Immelt's growth strategy has another feature that says a lot about him. He decided to make GE's marketing as great as its vaunted finance and human resources operations. "At first no one knew what he was talking about," says vice chairman Dave Calhoun. It's not that GE hated customers; it just wasn't customer-centric. "Marketing had become a lost function during the 1990s," says Immelt, so restoring it was a fat opportunity to make GE more competitive. To him it's the basis of an important change in the GE culture, making it more externally focused, measuring GE's success by customers' success. If it works, the change will be significant. As he puts it, "The purpose of this generation of GE leaders is to make the company as good externally and commercially as it has always been operationally and financially."
Immelt is committed to his strategy. Can he execute it? That's rarely a problem at GE, where the disciplines of execution are at the heart of the culture. The biggest challenge through the rough patch of the past few years has been keeping and motivating the very best GE managers . Immelt was pumping up 625 of them this past January at an annual rite that brings them to Boca Raton each year. As usual, he opened with pointed jokes (one of his Top Ten Reasons 2005 Will Be a Great Year for GE: "We've replaced Father of the Pride with a test pattern," a jab at one of NBC's many flops). Then, to the team on whom he relies to carry his strategy, he put up a slide with a surprising tone: "If you didn't leave the last three years, you would be crazy to leave now!" The slide got a big laugh, as intended, because like all good laugh lines, it contained truth. Imploring people to stay? At GE? Yes, when those hard-charging managers are holding loads of underwater stock options.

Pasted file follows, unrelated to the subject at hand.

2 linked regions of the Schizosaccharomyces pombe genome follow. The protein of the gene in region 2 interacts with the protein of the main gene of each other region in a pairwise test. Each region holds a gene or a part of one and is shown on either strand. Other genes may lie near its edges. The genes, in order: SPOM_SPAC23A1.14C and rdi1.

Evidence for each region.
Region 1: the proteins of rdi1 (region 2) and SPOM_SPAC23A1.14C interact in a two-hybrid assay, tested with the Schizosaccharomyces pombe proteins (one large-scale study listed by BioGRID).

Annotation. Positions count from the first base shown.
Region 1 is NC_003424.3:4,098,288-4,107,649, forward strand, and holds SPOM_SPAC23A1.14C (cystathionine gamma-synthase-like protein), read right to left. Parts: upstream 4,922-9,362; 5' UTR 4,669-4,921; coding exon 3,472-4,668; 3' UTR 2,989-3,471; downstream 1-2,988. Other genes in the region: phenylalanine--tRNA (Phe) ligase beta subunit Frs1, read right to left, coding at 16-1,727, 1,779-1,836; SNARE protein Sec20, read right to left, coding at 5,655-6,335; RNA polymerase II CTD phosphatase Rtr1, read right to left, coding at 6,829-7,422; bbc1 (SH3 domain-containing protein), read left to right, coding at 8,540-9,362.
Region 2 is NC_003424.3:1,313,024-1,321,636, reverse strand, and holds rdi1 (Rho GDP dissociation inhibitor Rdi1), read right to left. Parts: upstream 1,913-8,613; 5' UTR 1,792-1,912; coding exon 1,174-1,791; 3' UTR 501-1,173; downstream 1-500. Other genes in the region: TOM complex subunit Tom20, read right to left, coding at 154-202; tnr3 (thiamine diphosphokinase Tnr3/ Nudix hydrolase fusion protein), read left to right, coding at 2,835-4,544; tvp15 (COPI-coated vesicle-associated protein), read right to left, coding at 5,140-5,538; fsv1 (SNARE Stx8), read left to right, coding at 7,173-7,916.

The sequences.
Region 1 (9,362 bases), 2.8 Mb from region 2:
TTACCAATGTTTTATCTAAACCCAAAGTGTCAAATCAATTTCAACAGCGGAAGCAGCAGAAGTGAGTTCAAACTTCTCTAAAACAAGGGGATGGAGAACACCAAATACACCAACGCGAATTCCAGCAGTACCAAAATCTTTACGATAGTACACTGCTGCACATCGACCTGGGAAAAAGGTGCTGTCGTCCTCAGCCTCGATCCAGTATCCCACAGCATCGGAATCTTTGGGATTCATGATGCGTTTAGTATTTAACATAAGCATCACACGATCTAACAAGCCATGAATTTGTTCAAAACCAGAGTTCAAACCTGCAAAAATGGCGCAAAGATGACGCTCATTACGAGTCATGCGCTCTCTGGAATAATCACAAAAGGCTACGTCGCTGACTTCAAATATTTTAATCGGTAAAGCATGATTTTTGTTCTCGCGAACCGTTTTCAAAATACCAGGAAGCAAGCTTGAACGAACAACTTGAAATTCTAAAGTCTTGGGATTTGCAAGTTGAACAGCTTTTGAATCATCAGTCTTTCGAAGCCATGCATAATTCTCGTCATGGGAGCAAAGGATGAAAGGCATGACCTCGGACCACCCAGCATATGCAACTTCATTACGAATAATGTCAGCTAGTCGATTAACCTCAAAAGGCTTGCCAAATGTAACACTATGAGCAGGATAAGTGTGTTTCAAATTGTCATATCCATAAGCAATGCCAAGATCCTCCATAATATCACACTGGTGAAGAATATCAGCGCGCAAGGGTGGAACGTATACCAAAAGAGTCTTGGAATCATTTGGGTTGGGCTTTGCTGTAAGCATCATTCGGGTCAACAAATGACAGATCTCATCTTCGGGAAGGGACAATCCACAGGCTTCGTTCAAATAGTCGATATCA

But step back and look at the very big GE picture --Immelt's character, methods, strategy, and recent results--and you have to conclude the man is equal to his plan. He is changing what he wants to change. And the plan does make sense. In fact, you don't find many doubters; the closest you come are those who say it isn't paying off yet. Even that may be changing. Earnings per share in the past three quarters grew 13%, 19%, and 22%, a huge improvement over the recent past and well ahead of his goal. If he can keep growth anywhere near that, GE's multiple will improve and the stock will do what it's supposed to.
In any case, expect Immelt to just keep doing what he's doing. "He's a marathon runner," says Ram Charan, a consultant who has worked for Immelt and many other CEOs. He notes the Street was none too kind to Welch when he was reordering GE in his first few years as chief. Warren Buffett says, "Over the long run, which he has, the stock will behave itself." Buffett actually expects far more than that from Immelt: "He is likely to be the most respected spokesman for American business during the time of his tenure."
A world that got to know Welch very well is taking a while to figure out Immelt, who seems strikingly different from his predecessor but turns out to be a lot like him. Immelt's apparent serenity masks rigor, toughness, and a white-hot desire to win. He's quietly confident in what he's doing, but he won't rest--he can't--until he has proven that his deep redirection of one of the world's great companies is actually working. And of course he won't rest even then.
A version of this article originally appeared in the Sept. 19, 2005 issue of Fortune.